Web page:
[ad_1]

Gurgaon: Suspended IPS officer Dheeraj Sethia’s plea for anticipatory bail in a multi-crore theft case in which he has been named as an accused was rejected by a local court which, in its order, observed that Sethia needs to be interrogated to determine the extent of the police’s involvement.
Additional sessions judge Amit Sahrawat also questioned the role of then Gurgaon police commissioner KK Rao, observing that Sethia’s office — where he allegedly received a bribe from the accused — was in the same building as the police chief’s and asking how all this unfolded under his watch.
Sethia was DCP (south) with additional charge as DCP (crime) when the massive cash heist happened from two flats owned by the developer of a Sector 84 condominium on August 4 last year. Sethia was named as an accused on December 8 by the special task force (STF), which took over the probe from the police and added sections of the Prevention of Corruption Act and section 411 (dishonestly receiving stolen property) of the IPC to the FIR registered at Kherki Daula police station. Sethia was suspended on August 10.
In his order dated February 14, the judge observed that if Gurgaon police had proceeded with fairness, promptness and sufficient vigil at the right time, the vehicle used in the crime would have been lying in the concerned police station and all the accused would have been behind bars.
“Whether any share of the stolen money has also gone to other police officers either senior or junior of the petitioner (Sethia), that is also to be investigated,” the court said, adding, “The plight of the common man may not be even imagined if an IPS officer like the petitioner starts hushing up criminal cases by way of receiving gratification. The hopes of such a common man of getting justice had gone to the dust of unknown storms immediately the moment when the petitioner had received the bag of Rs 2.5 crore from the mastermind of a big burglary (sic).”
Elaborating on the rejection of the bail plea, which Sethia had filed on January 21, the court observed, “The extent of influence exercised by him (Sethia) over his subordinates to hush up the case may not be scaled unless the petitioner is interrogated.”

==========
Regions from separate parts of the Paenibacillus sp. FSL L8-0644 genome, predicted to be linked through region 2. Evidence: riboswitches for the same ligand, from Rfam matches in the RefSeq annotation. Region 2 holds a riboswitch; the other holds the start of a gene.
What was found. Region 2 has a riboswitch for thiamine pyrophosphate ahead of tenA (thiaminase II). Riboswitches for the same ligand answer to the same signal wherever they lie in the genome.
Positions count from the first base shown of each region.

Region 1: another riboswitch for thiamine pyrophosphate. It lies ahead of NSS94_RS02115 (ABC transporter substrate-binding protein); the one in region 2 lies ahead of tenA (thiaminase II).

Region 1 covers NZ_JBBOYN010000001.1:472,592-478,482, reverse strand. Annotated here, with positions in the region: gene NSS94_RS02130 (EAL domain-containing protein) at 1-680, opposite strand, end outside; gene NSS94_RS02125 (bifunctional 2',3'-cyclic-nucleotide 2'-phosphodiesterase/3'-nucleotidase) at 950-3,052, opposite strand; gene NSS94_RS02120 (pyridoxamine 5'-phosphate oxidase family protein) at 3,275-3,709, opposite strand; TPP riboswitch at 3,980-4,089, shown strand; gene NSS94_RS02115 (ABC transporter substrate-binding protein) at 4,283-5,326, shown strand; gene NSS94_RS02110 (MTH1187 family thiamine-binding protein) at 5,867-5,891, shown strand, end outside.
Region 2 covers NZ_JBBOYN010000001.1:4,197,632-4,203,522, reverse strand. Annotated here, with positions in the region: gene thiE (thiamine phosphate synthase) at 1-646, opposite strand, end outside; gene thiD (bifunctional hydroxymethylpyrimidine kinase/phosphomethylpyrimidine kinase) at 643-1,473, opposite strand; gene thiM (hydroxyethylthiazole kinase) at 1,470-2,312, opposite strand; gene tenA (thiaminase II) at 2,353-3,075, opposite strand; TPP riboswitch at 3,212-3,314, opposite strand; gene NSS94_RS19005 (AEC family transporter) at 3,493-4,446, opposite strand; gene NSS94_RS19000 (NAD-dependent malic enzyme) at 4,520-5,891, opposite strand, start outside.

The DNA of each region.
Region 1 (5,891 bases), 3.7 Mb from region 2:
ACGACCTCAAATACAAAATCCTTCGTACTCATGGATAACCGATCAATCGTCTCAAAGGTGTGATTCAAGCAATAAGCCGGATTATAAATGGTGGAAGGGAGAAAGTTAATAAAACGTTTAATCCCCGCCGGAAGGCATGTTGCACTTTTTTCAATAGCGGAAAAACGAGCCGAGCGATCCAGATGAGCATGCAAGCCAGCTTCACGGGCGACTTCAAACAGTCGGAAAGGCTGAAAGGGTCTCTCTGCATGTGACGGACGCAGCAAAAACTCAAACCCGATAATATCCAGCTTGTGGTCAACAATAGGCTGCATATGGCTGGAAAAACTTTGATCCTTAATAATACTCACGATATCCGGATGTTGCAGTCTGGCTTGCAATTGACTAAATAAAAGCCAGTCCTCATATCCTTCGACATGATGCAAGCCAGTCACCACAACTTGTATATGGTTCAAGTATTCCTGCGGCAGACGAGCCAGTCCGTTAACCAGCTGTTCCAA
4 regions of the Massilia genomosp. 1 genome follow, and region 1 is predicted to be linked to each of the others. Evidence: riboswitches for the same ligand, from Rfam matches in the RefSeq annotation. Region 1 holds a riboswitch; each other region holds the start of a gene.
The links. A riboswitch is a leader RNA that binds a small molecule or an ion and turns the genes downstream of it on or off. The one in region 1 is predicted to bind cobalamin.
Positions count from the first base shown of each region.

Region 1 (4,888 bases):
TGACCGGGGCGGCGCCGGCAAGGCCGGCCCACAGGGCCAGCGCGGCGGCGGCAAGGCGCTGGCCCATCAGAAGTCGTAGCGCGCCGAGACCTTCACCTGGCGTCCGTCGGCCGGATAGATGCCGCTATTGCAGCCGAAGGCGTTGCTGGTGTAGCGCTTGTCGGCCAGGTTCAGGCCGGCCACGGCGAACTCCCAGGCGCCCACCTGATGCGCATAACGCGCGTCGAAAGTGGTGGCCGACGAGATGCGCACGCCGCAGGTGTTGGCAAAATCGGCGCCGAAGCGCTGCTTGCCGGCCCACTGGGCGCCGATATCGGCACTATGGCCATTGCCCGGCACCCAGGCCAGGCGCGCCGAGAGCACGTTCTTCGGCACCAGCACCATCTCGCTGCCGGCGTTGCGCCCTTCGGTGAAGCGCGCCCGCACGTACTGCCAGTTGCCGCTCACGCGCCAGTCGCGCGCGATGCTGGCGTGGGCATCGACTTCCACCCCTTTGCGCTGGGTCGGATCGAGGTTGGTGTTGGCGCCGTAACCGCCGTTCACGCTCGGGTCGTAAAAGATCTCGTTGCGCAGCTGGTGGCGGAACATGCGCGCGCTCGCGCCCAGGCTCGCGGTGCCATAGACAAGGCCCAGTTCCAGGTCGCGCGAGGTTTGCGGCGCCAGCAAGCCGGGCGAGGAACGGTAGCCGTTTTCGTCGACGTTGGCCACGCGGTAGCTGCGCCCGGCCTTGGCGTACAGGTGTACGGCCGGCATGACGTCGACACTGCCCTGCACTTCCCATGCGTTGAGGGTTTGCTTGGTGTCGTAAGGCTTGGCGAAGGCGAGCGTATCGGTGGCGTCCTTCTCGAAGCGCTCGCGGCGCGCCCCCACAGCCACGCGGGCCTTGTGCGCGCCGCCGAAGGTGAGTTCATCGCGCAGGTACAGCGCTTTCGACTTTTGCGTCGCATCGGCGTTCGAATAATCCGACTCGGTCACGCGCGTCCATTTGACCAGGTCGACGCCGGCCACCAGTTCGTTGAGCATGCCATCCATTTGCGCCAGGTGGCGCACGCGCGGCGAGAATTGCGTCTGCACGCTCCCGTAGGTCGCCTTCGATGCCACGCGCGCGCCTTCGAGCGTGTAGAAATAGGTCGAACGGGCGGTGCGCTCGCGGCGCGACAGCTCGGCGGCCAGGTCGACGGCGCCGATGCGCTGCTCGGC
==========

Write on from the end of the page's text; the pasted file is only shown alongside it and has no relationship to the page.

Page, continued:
Bringing the former police commissioner under the scope of scrutiny as well, the order said, “Whether this whole illegal exercise had been done by the petitioner with the concurrence of the then commissioner of police, Gurgaon who was his immediate senior at Gurgaon or the other higher police authorities, the same may also not be ascertained unless the petitioner is questioned in custody.”
Judge Sahrawat also questioned the former police chief’s decision to hand additional charge of the crime branch to Sethia on August 18. “Whether the Commissioner of Police had passed that order 18.8.2021 in routine or purposely, the same is also yet to be investigated and that is possible only upon the interrogation of the petitioner (Sethia),” the court said.
“How it is possible, the gangsters and kingpins of burglary are visiting the office of DCP (crime), having bags of Rs 2.5 crore and the then commissioner of police, having an adjacent office, was unaware of that?” the court asked. It added, “If gangsters and the dacoits visit the office and residence of DCP with bags having Rs 2.5 crore to hush up the case, then the poor man of this country should certainly go to some deity to pray for his survival.”
Observing that custodial interrogation of the petitioner was necessary, the court said “this is not a simple case of cycle theft but a big multi-crore burglary” and it was clear that the complainant as well as the police had “initially tried to hush up the whole matter due to their ulterior motives”.
Sethia’s name came up in the disclosure statement of Dr Suchinder Kumar Nawal, one of the accused in the case in which 15 suspects have been arrested so far, including three doctors and the henchmen of gangster Vikas Langarpuria, who allegedly orchestrated the heist after one of the doctors learnt of the cash from a staffer at the developer’s office who wanted to tip off the income tax department in exchange for a cash reward. In the statement, Nawal claimed he had given cash in dollars and Indian rupees and gold to Sethia, which according to the STF, was worth Rs 2.5 crore. Nawal also claimed Sethia later kept a part of the cash and returned the rest.
Ajay Kumar Verma, the counsel for Sethia, said his client was innocent and was being falsely implicated in the case. Verma argued that the charges against Sethia were based on a disclosure statement by one of the accused and disclosure statements are not admissible in a court of law. Countering the argument, the judge said mobile phone locations of Nawal – at Sethia’s official residence and office – and recordings of conservation between him and Langarpuria corroborated the disclosure statement.
So far, nearly Rs 6 crore has been recovered from different suspects in the case. The STF is yet to file its charge sheet against all the accused.



[ad_2]

Source link